Cosentino Adds New Colors to Dekton Industrial Collection

Dekton Nilium floor & Orix kitchen block

Last year Cosentino introduced Trilium as the first in the Dekton Industrial Collection of  surfacing products. Now the company has added three new colors of Dekton to the collection.

Architect and designer Daniel Germani drew inspiration from Trilium to create the new designs that resemble weather-worn stone and aged metals. The company describes the designs as both relaxed and modern with a rough, expressive aesthetic, that will reestablish concrete, metal and brick as preferred materials in modern design.

Dekton is reportedly incredibly smooth to the touch and impervious to the elements, including scratches, stains, UV rays and temperature shock. According to the company its ultra-durable performance makes it an ideal solution for an array of indoor and outdoor applications, including countertops, facades, cladding, flooring, stairs and more. It is available in large format, which allows for seamless creative possibilities for architects and designers for both residential and commercial projects.

Eighty percent of the content used to make two of the collection’s four colors (Trilium and Radium) comes from excess materials from the Dekton manufacturing process. Cosentino’s investment in Research and Development has also made it possible to recycle 98 percent of water used, maintain clean air, support energy efficiency, and responsibly manage waste disposal.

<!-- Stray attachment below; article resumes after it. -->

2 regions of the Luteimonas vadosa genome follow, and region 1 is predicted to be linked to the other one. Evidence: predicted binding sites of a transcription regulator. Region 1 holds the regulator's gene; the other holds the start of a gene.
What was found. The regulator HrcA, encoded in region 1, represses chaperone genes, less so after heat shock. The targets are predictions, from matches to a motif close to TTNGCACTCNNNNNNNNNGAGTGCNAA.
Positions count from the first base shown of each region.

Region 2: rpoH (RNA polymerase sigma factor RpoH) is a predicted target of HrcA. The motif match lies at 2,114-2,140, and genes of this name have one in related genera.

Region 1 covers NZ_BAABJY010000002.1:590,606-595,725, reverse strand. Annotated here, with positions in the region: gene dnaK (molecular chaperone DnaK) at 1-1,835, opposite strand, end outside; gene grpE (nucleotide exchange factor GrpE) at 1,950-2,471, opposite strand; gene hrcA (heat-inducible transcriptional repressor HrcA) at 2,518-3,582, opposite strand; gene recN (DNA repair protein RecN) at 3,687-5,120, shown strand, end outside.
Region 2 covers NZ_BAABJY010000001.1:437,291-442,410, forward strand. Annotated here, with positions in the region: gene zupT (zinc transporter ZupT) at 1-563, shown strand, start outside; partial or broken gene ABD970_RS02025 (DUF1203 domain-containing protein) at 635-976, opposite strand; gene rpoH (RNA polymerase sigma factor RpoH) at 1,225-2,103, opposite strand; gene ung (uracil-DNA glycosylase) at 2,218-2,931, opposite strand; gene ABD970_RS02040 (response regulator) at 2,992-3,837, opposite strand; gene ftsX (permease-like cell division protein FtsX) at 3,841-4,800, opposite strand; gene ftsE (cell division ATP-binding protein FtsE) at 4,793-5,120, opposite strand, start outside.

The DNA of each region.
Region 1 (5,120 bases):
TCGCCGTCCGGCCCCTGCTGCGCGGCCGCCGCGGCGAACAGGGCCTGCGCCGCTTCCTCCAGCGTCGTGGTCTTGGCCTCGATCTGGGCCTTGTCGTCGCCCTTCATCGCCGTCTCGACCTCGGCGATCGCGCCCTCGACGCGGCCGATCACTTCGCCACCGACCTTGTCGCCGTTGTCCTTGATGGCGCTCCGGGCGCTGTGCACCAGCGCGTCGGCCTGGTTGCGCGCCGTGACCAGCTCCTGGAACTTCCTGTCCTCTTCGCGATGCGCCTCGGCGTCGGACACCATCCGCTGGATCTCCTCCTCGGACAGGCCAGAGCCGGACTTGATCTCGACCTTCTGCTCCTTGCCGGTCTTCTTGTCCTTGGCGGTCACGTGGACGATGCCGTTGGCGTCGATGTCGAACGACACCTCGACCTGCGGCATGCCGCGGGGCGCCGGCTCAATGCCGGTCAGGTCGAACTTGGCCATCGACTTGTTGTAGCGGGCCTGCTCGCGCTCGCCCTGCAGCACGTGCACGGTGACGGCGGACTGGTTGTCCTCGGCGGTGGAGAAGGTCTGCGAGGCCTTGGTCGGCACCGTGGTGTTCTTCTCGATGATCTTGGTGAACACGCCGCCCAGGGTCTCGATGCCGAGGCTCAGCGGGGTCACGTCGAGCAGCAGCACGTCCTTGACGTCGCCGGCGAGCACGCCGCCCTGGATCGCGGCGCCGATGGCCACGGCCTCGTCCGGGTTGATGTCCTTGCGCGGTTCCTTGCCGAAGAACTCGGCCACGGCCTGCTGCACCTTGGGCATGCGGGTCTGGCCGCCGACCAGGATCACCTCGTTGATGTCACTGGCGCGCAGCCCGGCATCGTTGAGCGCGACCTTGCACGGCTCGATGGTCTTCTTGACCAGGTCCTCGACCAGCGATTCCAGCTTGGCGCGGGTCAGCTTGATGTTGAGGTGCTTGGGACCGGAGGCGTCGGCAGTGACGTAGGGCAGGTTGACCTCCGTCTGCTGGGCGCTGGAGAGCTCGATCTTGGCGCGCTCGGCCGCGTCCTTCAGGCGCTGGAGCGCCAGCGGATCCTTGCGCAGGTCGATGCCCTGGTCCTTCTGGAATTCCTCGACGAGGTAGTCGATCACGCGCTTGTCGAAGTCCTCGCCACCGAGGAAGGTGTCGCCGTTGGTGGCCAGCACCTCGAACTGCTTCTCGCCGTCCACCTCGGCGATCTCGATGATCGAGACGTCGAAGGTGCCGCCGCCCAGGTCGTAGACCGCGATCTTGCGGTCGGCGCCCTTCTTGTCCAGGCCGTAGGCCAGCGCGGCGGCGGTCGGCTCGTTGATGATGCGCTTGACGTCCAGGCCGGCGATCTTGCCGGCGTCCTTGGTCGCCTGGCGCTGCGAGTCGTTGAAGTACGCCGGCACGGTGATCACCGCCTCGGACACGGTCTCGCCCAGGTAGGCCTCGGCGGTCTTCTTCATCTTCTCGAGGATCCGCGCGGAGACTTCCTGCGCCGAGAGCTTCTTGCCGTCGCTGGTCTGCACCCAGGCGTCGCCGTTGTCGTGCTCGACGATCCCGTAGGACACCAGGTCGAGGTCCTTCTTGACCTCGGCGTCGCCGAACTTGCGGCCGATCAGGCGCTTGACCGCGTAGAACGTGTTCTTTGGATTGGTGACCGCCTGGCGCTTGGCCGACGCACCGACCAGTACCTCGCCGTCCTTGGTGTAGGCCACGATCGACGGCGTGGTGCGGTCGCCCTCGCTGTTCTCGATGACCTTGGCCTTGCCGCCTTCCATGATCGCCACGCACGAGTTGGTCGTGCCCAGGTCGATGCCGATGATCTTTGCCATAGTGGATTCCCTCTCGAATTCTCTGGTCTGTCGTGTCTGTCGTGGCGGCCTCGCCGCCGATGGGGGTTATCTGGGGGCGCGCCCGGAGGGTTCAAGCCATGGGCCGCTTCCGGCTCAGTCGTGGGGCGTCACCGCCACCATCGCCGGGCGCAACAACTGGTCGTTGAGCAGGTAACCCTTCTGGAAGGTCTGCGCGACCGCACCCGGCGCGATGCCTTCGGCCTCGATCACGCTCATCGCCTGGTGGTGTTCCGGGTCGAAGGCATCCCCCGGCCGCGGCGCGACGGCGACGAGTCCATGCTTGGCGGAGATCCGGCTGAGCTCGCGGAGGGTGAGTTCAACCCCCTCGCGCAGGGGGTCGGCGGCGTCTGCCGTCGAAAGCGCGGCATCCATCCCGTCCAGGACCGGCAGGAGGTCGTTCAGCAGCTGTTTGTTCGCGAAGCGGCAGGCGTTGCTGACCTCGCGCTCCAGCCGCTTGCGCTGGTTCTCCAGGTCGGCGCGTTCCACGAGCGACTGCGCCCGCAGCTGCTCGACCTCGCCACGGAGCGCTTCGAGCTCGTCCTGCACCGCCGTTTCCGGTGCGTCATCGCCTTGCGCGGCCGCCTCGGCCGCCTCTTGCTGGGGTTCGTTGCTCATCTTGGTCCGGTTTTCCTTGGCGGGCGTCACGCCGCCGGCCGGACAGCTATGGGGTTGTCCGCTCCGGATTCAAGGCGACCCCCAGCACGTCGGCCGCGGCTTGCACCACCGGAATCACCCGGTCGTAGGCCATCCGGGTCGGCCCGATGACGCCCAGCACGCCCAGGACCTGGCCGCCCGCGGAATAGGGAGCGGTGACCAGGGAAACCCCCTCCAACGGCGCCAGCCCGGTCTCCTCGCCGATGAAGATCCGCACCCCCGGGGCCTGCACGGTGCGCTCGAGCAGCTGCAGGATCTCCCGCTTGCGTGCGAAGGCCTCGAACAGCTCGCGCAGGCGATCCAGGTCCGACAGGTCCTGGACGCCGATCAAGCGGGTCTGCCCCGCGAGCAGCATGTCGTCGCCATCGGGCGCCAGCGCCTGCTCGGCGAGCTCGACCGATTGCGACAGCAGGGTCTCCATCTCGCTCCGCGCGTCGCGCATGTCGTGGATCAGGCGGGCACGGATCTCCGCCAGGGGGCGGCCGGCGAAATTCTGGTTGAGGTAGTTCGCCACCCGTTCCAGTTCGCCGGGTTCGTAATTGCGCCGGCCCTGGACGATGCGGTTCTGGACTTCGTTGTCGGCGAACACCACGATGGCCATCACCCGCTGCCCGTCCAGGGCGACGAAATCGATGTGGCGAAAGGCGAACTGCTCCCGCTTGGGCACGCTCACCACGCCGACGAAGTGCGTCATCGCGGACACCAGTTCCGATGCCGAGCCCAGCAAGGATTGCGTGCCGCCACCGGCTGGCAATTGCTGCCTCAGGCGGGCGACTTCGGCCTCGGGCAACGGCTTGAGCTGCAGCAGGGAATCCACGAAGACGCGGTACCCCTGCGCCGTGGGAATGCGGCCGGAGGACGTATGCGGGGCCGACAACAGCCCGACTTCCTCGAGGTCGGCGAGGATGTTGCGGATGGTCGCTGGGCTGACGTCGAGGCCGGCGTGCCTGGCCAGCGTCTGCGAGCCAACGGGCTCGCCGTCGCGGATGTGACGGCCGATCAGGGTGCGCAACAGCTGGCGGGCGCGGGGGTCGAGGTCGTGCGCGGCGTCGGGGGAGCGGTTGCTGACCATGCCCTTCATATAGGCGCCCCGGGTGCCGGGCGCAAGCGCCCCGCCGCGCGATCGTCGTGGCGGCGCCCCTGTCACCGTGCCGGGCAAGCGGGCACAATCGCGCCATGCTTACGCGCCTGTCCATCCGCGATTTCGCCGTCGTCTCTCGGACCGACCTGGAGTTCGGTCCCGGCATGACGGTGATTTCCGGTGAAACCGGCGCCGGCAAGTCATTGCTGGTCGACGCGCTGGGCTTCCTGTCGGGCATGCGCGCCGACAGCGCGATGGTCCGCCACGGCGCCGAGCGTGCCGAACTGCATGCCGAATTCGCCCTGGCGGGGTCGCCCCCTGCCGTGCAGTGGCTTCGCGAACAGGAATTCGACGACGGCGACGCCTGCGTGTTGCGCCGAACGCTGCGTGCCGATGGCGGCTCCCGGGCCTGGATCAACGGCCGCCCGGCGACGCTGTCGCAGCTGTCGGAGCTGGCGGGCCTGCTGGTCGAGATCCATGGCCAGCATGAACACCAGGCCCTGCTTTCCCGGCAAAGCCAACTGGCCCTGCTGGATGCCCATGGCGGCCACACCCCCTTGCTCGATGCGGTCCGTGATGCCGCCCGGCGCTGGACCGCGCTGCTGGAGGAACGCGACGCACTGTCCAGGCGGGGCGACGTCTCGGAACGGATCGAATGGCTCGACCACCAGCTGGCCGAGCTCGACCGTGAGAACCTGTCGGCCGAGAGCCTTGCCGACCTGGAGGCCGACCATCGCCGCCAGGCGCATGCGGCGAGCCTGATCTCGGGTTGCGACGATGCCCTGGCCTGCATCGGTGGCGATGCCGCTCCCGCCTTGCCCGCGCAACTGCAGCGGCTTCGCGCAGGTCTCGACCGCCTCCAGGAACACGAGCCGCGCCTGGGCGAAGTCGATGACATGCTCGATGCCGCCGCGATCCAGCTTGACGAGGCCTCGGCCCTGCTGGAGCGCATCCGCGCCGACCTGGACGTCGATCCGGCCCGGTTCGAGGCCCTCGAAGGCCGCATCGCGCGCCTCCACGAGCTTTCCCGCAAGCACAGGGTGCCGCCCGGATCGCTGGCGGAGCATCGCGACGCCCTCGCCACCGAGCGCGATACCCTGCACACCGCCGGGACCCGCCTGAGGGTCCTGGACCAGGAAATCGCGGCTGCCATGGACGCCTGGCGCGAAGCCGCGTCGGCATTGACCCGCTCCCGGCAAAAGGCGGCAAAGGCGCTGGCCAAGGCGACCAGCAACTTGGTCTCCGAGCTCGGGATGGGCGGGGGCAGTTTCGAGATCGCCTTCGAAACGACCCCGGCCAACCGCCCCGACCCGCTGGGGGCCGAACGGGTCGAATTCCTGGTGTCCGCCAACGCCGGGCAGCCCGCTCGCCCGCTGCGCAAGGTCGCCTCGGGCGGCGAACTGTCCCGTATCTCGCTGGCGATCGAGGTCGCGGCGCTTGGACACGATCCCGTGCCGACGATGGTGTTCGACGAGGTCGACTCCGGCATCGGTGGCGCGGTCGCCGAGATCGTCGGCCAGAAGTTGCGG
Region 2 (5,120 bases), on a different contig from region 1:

The Dekton Industrial Collection includes the following four colors:

Orix mimics the industrial appearance of eroded cement: steely, cold and broken. Its multi-tonal color palette of greys, blues and greens creates contrast between old and new.

Nilium subtly blends hues of silver and white, offering a minimal approach. It simultaneously conveys the delicate elegance and inherent strength of metal.

Radium resembles acid-washed steel, juxtaposing warm earth tones against cold blue and green hues. It is manufactured using the same sustainable production methods as Trilium, using up to 80 percent recycled materials.

Trilium, the first of the collection, captures the visual texture and color variation of aged and oxidized stainless steel with hues ranging from deep grays and blacks to rusty undertones, giving it an incredibly genuine appearance.

You may also be interested in this article about how to reduce scrap waste.

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